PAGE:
The fourth wall is broken in “I, Tonya” as the characters speak directly to the audience throughout the film. These occur as both recreated interviews and also when the characters talk to the audience during scenes. It’s a refreshing way to involve the audience in the story in a more direct way but it doesn’t always work. In “I, Tonya” it does. The movie also provides some updates on what the characters are doing now. In Tonya’s update it says she is married, has a young child and notes that she insists the update include that she’s a good mother. She certainly learned what not to do so I hope she is. The life of Tonya Harding shouldn’t be interesting fodder for a movie and without the attack on Nancy Kerrigan it probably wouldn’t be. With an amazing script from Steven Rogers and spot-on performances from the cast, “I, Tonya” is a fascinating look back at a tabloid story from before the age of Facebook and Twitter that still managed to mesmerize the public for months. It will also keep you entertained for another two hours in a theatre.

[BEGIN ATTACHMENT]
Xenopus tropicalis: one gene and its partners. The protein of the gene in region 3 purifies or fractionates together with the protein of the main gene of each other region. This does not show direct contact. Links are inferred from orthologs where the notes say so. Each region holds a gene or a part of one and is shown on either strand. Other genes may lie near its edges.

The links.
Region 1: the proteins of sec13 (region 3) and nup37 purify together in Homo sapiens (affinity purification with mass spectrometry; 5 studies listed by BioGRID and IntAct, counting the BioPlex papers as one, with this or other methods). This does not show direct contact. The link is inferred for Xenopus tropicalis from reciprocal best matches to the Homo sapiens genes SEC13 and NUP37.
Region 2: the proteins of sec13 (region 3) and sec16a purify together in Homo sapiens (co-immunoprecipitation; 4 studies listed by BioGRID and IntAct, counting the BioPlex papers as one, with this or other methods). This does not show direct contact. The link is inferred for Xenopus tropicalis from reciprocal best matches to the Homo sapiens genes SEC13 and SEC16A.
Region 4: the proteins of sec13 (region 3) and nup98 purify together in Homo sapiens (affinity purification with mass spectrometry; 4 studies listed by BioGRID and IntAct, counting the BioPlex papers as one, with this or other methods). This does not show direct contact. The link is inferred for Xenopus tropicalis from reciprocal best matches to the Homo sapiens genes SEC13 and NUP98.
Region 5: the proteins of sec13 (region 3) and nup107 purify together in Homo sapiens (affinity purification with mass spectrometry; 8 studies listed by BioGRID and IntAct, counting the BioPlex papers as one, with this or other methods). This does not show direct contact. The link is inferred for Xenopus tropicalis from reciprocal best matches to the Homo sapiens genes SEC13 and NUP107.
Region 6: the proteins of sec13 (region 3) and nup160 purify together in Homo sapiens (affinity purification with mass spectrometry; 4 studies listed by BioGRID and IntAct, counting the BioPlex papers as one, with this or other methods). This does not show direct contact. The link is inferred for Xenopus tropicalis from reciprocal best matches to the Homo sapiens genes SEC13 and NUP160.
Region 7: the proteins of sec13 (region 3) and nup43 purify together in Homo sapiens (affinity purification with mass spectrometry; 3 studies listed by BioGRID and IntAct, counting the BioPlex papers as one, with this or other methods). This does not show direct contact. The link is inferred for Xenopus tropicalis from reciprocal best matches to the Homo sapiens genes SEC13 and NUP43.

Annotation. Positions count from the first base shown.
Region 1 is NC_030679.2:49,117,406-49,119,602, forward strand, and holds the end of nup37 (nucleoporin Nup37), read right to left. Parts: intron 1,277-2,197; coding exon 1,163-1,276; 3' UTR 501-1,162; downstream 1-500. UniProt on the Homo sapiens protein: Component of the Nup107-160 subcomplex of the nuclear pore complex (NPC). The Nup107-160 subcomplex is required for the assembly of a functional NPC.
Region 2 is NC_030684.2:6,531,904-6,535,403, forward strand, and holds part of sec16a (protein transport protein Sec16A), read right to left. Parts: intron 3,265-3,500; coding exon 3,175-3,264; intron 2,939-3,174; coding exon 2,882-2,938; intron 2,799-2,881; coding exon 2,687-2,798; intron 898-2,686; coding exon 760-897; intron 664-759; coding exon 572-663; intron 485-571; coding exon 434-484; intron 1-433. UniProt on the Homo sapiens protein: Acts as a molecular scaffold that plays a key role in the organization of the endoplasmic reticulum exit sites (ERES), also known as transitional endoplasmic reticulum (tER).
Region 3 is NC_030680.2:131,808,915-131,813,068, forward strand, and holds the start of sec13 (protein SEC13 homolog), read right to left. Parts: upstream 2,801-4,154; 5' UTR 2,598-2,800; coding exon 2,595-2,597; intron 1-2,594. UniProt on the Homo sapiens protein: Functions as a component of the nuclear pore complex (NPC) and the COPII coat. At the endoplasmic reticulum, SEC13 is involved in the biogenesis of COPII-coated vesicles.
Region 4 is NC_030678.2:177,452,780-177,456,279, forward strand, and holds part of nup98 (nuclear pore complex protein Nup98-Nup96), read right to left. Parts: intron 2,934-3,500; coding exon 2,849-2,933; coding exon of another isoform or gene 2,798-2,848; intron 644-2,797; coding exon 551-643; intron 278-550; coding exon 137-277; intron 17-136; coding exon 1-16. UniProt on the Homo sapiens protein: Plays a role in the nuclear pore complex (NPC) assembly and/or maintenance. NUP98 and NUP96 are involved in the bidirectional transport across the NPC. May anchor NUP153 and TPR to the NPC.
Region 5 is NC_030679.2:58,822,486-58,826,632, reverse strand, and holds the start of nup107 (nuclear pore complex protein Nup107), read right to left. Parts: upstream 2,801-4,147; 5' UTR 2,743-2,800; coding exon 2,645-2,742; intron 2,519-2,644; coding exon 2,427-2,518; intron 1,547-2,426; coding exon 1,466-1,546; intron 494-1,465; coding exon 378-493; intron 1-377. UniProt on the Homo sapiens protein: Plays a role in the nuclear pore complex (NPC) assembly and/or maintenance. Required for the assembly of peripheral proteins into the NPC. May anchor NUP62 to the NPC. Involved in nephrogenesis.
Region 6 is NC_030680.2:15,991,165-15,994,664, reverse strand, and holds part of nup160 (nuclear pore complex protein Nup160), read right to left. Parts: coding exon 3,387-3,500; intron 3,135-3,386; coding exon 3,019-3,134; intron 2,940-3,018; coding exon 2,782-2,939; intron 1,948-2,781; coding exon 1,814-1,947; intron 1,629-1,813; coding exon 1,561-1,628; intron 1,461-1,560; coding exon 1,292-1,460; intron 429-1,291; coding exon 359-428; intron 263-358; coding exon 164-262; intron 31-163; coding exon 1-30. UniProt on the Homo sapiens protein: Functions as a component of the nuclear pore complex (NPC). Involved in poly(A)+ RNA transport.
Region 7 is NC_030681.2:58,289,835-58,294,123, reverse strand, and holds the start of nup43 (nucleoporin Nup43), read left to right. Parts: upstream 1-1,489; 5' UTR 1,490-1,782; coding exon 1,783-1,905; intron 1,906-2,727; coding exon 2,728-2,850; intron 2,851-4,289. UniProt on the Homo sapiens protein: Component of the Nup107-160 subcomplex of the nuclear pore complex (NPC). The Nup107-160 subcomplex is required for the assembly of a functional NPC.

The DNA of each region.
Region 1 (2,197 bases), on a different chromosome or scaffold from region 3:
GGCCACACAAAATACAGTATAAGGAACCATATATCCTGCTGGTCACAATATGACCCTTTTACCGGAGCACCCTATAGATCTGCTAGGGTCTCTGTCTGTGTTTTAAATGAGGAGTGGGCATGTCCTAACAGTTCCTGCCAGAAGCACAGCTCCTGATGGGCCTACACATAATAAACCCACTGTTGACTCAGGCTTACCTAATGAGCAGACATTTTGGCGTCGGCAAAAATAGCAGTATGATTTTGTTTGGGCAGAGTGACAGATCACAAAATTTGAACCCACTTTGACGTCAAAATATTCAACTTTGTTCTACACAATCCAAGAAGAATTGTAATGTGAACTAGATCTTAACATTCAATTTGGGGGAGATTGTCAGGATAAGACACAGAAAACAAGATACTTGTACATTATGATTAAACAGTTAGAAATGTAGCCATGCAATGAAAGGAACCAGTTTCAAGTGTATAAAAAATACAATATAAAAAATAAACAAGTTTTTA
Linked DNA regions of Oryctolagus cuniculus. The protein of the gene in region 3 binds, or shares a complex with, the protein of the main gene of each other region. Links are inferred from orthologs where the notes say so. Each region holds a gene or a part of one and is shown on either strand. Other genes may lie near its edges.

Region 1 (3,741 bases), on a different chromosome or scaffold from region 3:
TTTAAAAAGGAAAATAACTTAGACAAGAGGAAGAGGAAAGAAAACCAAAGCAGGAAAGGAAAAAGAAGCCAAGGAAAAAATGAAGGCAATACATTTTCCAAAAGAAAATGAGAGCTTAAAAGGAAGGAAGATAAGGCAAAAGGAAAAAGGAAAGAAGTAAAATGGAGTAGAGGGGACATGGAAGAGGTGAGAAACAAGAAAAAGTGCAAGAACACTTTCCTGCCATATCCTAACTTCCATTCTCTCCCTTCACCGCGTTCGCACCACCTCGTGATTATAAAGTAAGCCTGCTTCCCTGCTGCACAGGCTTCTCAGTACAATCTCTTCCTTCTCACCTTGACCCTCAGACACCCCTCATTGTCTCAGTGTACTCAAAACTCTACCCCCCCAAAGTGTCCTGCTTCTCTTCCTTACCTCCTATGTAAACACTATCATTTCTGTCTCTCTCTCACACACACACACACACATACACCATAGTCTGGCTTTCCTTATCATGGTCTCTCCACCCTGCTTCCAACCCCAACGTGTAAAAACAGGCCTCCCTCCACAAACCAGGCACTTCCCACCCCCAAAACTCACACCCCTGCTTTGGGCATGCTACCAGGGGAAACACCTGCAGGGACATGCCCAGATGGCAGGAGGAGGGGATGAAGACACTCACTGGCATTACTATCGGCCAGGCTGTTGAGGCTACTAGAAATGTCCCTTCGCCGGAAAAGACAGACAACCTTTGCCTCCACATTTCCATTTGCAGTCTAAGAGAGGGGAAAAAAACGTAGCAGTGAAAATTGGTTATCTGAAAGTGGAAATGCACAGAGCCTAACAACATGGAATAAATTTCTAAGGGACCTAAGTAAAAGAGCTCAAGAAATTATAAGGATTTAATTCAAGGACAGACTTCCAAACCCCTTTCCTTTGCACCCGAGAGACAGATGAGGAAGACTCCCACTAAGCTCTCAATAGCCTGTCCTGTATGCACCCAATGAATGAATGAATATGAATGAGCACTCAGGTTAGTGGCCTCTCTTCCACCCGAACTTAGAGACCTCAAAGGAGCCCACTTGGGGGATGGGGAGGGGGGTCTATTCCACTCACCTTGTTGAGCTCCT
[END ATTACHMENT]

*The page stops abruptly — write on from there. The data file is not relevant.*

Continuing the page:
“I, Tonya” gets five stars.

There are several new movies this week. I’ll be review “12 Strong” for WIMZ.

I’ll review one of the following for this webpage:

Den of Thieves—

Forever My Girl—

Hostiles—

Phantom Thread—

Follow me on Twitter @moviemanstan. Listen to The Fractured Frame wherever you listen to podcasts. Send emails to stanthemovieman123@gmail.com.